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Review: Iron Maiden, Alice Cooper

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It was, for a few moments at least, a real wraith of God thunderstorm. Big booming thunder, big crackling lightening, and sideways rain entertained those of us gathered for the Alice Cooper / Iron Maiden show last Thursday at Klipsch Music Center. The crowd cheered on the storm, but after a while, the Indiana natives, conditioned by months of state fair collapse coverage, began to look a bit nervous, and seemed to be looking at exactly what would fall upon them in the event of catastrophic structural failure. Eventually the dark clouds went away and Alice Cooper kicked off a set that made death and gore not so threatening.

Ol' Alice is getting better, creepier and more evil looking the older he gets, and his abbreviated set still managed to rock socks off. Orianthi, the bad-ass Traci Lords look-a-like who was Wacko Jacko's guitarist when This Is It was being pulled together, made her presence known. Not only does she add a healthy dose of sex appeal to the show, but she also pushes the rest of the journeymen in Cooper's band to a different level of performance. "No More Mr. Nice Guy" and "Feed My Frankenstein" sparkled and crackled with energy. Even "Poison" was rocking. I'm already looking forward to seeing how Orianthi does with a full set. Hopefully we'll get a Halloween show this year.

Only Iron Maiden has the sheer balls to blast out UFO's sublime metal anthem "Doctor, Doctor" as their intro music. By the time the band walked on and sidled into a monstrous "Moonchild" the place was a living breathing Maiden nation ready to rape and pillage Hamilton County. Bassist Steve Harris has more talent in his little toe then most bands do, easily tying together the face-melting three-pronged guitar attack that Dave Murray, Janick Gers and Adrian Smith assaulted the crowd with.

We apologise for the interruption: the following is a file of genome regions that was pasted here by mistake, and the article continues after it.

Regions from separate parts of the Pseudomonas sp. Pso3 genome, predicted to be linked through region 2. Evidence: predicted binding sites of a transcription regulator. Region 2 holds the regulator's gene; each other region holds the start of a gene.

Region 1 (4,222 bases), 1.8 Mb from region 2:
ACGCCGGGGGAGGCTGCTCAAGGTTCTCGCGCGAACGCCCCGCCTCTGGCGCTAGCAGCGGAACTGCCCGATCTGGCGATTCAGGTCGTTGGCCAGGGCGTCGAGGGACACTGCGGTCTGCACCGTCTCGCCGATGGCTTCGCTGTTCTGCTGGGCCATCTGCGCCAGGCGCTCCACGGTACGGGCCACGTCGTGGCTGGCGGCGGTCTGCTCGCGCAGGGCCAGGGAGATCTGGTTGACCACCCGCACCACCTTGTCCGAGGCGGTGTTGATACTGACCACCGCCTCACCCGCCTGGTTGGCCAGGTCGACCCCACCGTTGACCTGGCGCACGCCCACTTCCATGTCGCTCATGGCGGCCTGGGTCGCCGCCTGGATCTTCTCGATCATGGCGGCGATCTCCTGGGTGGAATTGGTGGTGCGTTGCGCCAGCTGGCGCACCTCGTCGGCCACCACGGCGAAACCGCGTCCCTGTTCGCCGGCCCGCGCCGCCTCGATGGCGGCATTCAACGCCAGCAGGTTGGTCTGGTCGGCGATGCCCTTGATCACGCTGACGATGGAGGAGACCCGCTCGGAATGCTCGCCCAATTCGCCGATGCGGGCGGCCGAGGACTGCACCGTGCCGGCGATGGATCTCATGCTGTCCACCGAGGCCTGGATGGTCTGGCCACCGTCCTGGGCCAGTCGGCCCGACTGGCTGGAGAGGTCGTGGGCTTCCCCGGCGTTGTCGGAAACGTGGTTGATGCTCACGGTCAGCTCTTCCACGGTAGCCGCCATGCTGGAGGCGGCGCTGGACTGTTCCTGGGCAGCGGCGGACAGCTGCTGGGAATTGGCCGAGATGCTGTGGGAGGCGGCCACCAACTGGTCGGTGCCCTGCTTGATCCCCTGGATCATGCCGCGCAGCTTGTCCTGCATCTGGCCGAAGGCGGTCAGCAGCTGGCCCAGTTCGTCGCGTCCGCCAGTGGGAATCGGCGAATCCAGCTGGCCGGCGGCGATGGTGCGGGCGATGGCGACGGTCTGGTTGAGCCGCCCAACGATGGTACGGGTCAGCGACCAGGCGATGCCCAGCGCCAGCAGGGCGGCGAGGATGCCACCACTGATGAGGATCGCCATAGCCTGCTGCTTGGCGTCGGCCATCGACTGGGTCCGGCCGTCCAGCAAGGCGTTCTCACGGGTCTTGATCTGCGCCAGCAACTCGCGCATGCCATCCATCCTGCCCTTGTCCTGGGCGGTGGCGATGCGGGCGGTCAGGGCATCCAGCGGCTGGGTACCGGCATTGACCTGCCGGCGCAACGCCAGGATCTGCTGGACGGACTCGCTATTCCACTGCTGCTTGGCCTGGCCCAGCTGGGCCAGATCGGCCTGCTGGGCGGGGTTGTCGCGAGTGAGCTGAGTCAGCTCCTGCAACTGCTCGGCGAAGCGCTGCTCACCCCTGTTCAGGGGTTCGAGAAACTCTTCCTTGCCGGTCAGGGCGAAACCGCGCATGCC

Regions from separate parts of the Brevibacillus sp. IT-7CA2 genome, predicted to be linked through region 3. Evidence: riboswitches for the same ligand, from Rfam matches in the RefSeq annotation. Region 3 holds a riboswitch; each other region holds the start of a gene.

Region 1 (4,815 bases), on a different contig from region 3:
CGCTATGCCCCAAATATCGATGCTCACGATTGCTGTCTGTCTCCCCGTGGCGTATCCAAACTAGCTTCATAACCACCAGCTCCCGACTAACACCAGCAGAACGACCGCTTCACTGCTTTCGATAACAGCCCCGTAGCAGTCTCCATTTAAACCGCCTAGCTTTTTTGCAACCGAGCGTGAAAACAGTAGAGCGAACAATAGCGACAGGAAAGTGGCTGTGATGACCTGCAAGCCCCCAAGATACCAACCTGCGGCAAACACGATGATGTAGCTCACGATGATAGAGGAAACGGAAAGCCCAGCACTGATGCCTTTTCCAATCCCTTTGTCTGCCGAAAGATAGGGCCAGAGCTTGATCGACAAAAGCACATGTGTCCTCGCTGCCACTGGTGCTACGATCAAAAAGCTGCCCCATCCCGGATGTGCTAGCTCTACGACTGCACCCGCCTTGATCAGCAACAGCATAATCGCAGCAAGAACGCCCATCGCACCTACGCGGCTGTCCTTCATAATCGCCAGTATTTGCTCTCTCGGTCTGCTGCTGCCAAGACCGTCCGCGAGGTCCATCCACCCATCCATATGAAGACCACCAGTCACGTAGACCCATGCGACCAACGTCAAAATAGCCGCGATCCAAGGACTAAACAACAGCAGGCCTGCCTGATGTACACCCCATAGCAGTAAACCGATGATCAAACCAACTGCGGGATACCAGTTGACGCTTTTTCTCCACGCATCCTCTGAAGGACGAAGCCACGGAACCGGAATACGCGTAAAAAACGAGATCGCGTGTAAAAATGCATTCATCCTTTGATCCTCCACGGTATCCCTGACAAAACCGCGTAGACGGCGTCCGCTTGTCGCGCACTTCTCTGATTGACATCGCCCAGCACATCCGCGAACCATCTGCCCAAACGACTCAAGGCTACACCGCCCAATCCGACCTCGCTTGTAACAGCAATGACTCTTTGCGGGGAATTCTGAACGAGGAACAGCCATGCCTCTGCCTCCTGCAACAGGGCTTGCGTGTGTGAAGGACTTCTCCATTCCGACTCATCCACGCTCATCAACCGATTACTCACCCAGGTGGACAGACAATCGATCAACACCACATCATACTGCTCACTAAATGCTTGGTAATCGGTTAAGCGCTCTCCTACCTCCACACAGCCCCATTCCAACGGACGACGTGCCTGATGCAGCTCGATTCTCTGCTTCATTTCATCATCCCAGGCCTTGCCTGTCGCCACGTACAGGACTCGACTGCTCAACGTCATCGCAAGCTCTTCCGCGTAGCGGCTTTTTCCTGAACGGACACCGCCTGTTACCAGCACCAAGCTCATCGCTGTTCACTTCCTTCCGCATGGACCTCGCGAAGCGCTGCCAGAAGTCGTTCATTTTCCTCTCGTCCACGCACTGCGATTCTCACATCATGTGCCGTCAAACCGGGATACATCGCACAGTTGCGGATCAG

But the king of this show was Bruce Dickinson who out-sang, out-performed and out-swaggered any other vocalist out there. David Lee Roth is maybe the only one who can maybe fly close to this fire. "Two Minutes to Midnight", "The Trooper" and especially "Seventh Son of a Seventh Son" were perfect, spot on performances. Dickinson and co. gave an effortless, searing performance that most bands can only fantasize of doing.

The only thing that was a bit weird was that everywhere I looked I saw dudes totally losing their minds, and screaming the words to each other. It 's like how at a Rush show, it's all air-drumming except here it's air-singing, and it's for real. You haven't lived until you've seen two bros scream "The napalm screams of human flames / Of a prime time Belsen feast ... yeah! / As the reasons for the carnage cut their meat and lick the gravy / We oil the jaws of the war machine and feed it with our babies." at each other with beer tears in their eyes and not look gay.

Funnest show of the year by far.